Her struggle and resistance are weak, and when she has clearly figured out the relationship between her husband and Gabriela, she still only seeks some advice for peace. The husband packed up and set off. She knew clearly that she was going to find Gabriela, but she still forbeared again and again. She didn't dare to pierce this layer of window paper. She didn't dare to accuse her husband bravely, so she could only suppress herself. It is this kind of self-sacrifice and self-repression that makes the husband who do what he wants to be more unscrupulous, and it is this that broke the family and made Juliet fail. The film's depiction of marriage breakdown and family disintegration is delicate and profound. It refers to Juliet's weakness, tolerance, self-repression, and the religious education and its ethics and norms that caused this state of mind.

The whole film shows the opposition of two things, two types of characters, and two mental states. These oppositions made Juliet's sickness extremely sharp, made her feel more fearful in the face of life and the people around her, and made her subconscious imaginations and hallucinations materialized, and thus turned into a monster, a wizard, and ghosts.

Juliet is a serious person with a serious attitude towards life. However, in real life, she is incompatible with others. Whether it is those who engage in mysterious information transmission activities in her home, the Indian, and those from the private detective company, they are in stark contrast with Juliet. They can't communicate with Juliet, can't communicate, can't understand each other. The more obvious opposition to Juliet is Susie. Juliet is serious about marriage, while Susie does not want to get married at all. She is young and lively, and just wants to have fun in this garden. Her fiance turned out to be an old man who could be her father, but she was satisfied because he has sex every night and is very capable. Not only was she cynical, but she also wanted Juliet to be as slutty as her, and arranged Juliet with the same man in a big house. It can be said that Susie is a model of openness. On this occasion, Juliet suddenly heard the question of "What are you going to do?" This was a question in her heart, a subconscious reaction, and thus avoided the man. This proves that she is a self-disciplined person. The antagonism, or contrast, between her and Susie made her feel more deeply that not only her husband deceived herself, not only there was no feeling, no communication, no friendship, no love between the two of them, but also the world outside the family, Together with the lack of these things between people in this world, there are only sex, money relations and mutual use based on enjoyment.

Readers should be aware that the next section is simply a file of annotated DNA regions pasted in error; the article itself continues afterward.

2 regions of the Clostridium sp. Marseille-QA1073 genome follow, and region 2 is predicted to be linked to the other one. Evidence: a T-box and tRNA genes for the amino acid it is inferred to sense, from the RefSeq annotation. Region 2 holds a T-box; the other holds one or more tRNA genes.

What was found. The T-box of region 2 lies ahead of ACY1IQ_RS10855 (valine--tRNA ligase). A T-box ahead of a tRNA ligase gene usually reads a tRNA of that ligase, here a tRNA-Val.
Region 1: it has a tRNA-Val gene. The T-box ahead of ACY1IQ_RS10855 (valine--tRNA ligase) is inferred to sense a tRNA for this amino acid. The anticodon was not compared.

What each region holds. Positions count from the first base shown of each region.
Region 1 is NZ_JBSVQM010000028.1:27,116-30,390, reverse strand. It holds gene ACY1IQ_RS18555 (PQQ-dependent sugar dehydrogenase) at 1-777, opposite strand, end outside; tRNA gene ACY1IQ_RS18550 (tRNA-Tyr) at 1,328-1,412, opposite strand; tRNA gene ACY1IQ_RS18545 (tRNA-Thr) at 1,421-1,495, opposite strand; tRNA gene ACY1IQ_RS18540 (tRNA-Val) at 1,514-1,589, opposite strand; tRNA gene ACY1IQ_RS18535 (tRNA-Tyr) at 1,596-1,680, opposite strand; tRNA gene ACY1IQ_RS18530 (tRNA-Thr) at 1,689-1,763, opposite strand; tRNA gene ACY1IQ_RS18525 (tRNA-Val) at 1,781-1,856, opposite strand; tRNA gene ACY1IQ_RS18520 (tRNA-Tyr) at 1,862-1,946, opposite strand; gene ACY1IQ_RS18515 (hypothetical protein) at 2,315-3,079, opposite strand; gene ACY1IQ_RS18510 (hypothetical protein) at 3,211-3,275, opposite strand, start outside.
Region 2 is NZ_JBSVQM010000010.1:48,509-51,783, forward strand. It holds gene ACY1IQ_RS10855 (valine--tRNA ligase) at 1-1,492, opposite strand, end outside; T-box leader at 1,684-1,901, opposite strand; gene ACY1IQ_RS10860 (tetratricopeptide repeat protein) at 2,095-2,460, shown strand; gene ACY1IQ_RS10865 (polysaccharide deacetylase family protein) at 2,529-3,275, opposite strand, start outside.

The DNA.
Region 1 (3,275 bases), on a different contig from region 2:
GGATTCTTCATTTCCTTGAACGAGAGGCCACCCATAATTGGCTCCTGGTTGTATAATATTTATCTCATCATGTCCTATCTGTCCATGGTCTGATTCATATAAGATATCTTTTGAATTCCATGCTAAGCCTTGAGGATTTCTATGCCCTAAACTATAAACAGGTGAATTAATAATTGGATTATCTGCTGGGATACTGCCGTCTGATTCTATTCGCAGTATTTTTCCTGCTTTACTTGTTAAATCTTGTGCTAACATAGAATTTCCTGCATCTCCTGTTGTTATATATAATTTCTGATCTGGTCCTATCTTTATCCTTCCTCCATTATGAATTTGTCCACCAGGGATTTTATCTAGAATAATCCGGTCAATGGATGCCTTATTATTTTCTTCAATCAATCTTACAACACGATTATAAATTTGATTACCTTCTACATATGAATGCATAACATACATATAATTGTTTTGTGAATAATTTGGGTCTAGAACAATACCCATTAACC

Therefore, she had an illusion that the people in Susie's Garden were terrifying, like ghosts, and even the originally beautiful garden was terrifying. In this way, whether it is Juliet's inner world or the outer world outside her, she has a terrible feeling: there is no human feelings anywhere, no one, no relationship between people, no love. There is no friendship, no beauty, no truth, no real people, there are just elves, or more accurately ghosts. This is the society in which Juliet lives, her external relationship. Such a society makes her self-depressive person even more depressed, suffocates her, and makes her intolerable. Therefore, what suffocates Juliet is not only the unsuccessful husband who tried to get rid of her and deceived her, but also the people around him and the outside world.